2. ^ "Spaghetti Bolognese".  
  3. ^ Wang, G. W.; Hu, W. T.; Huang, B. K.; Qin, L. P. (2011). "Illicium verum: A review on its botany, traditional use, chemistry and pharmacology". Journal of Ethnopharmacology 136 (1): 10–20.  
  4. ^ Bradley, D. . (Dec 2005). "Star role for bacteria in controlling flu pandemic?". Nature reviews. Drug discovery 4 (12): 945–946.  
  5. ^ Krämer, M.; Bongaerts, J.; Bovenberg, R.; Kremer, S.; Müller, U.; Orf, S.; Wubbolts, M.; Raeven, L. (2003). "Metabolic engineering for microbial production of shikimic acid". Metabolic Engineering 5 (4): 277–283.  
  6. ^ Johansson, L.; Lindskog, A.; Silfversparre, G.; Cimander, C.; Nielsen, K. F.; Lidén, G. (Dec 2005). "Shikimic acid production by a modified strain of E. Coli (W3110.shik1) under phosphate-limited and carbon-limited conditions". Biotechnology and Bioengineering 92 (5): 541–552.  
  7. ^ Louisa Lim (18 May 2009). "Swine Flu Bumps Up Price Of Chinese Spice".  
  8. ^ Perret, C.; Tabin, R.; Marcoz, J. -P.; Llor, J.; Cheseaux, J. -J. (2011). "Malaise du nourrisson pensez à une intoxication à l'anis étoilé". Archives de Pédiatrie 18 (7): 750–753.   ("Apparent life-threatening event in infants: think about star anise intoxication!")
  9. ^  
  10. ^ Joshi, Vaishali C.; Ragone, S; Bruck, IS; Bernstein, JN; Duchowny, M; Peña, BM (2005). Linn. by fluorescent microscopy and gas chromatography"Illicium anisatum Hook. f. and its adulterant Illicium verum"Rapid and easy identification of . Journal of AOAC International (AOAC International) 88 (3): 703–706.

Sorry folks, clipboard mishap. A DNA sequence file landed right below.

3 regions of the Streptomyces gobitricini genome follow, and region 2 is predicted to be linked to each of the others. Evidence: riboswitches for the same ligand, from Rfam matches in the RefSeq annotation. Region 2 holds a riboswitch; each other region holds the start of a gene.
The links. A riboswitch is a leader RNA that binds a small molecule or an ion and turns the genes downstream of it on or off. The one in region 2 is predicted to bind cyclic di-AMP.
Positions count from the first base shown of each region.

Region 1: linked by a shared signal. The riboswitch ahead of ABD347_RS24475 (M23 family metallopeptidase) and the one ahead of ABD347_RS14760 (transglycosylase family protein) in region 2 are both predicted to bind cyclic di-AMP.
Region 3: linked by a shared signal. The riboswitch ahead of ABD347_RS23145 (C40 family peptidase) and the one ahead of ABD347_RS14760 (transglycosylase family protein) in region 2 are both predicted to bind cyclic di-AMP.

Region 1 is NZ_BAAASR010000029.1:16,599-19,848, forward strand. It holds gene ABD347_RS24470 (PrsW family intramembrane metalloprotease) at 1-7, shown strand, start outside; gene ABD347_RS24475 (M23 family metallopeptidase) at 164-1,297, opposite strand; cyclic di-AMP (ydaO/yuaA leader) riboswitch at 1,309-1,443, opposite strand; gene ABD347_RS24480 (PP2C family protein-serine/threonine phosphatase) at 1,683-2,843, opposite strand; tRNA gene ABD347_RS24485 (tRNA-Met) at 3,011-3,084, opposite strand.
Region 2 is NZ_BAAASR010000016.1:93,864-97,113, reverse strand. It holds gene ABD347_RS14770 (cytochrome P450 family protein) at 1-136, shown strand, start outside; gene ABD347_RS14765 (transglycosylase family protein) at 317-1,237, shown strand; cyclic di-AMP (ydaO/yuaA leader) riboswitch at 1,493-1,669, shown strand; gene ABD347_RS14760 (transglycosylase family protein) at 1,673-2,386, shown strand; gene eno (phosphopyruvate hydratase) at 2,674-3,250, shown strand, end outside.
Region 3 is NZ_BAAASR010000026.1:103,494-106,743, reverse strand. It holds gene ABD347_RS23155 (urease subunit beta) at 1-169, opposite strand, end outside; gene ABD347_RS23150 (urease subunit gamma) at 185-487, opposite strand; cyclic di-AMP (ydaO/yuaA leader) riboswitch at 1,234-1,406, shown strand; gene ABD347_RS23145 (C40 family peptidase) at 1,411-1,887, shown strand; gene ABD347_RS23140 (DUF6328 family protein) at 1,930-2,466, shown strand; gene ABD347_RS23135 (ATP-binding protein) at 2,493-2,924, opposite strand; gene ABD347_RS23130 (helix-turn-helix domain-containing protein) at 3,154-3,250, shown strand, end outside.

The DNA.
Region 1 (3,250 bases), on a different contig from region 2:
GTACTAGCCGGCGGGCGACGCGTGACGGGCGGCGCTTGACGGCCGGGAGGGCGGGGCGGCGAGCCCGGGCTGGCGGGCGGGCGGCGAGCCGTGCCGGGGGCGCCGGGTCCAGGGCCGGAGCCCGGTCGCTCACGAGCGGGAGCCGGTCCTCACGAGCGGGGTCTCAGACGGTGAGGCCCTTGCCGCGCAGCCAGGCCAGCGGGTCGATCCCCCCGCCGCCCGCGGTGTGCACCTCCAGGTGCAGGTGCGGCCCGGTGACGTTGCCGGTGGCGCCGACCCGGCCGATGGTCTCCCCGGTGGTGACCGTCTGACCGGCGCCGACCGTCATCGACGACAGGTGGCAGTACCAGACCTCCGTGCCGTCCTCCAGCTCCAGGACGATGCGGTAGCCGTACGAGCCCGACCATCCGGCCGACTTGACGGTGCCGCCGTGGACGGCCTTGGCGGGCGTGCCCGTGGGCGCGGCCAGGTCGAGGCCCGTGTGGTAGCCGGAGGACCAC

11. ^ Lederer, Ines; Schulzki, G; Gross, J; Steffen, JP (2006). "Combination of TLC and HPLC-MS/MS methods. Approach to a rational quality control of Chinese star anise". Journal of Agricultural and Food Chemistry (American Chemical Society) 54 (6): 1970–1974.  
  12. ^  
  13. ^ 供销总杜南京野生植物综合利用研究院. "GB/T 7652-2006 八角". Retrieved 8 June 2009. 


See also

  • ISO 11178:1995 - a specification for its dried fruits[12]
  • GB/T 7652:2006 - a Chinese standard of the product[13]


Joshi et al. have used fluorescent microscopy and gas chromatography[10] to distinguish the species, while Lederer et al. employed thin layer chromatography with HPLC-MS/MS.[11]

Differentiation with other species


  • ISO 676:1995 - contains the information about the nomenclature of the variety and cultivars[9]

Standardization of its products and services

anisatin, neoanisatin, and pseudoanisatin, which are noncompetitive antagonists of GABA receptors.[8]

In traditional Chinese medicine, star anise is considered a warm and moving herb, and used to assist in relieving cold-stagnation in the middle jiao.

Star anise is grown in four provinces in China and harvested between March and May. It is also found in the south of New South Wales. The shikimic acid is extracted from the seeds in a 10-stage manufacturing process which takes a year.

[7] led to another series of shortages, as stocks of Tamiflu were built up around the world, sending prices soaring.2009 swine flu outbreak bacteria. The E. coli now derives some of the raw material it needs from fermentation by Roche [6][5][4]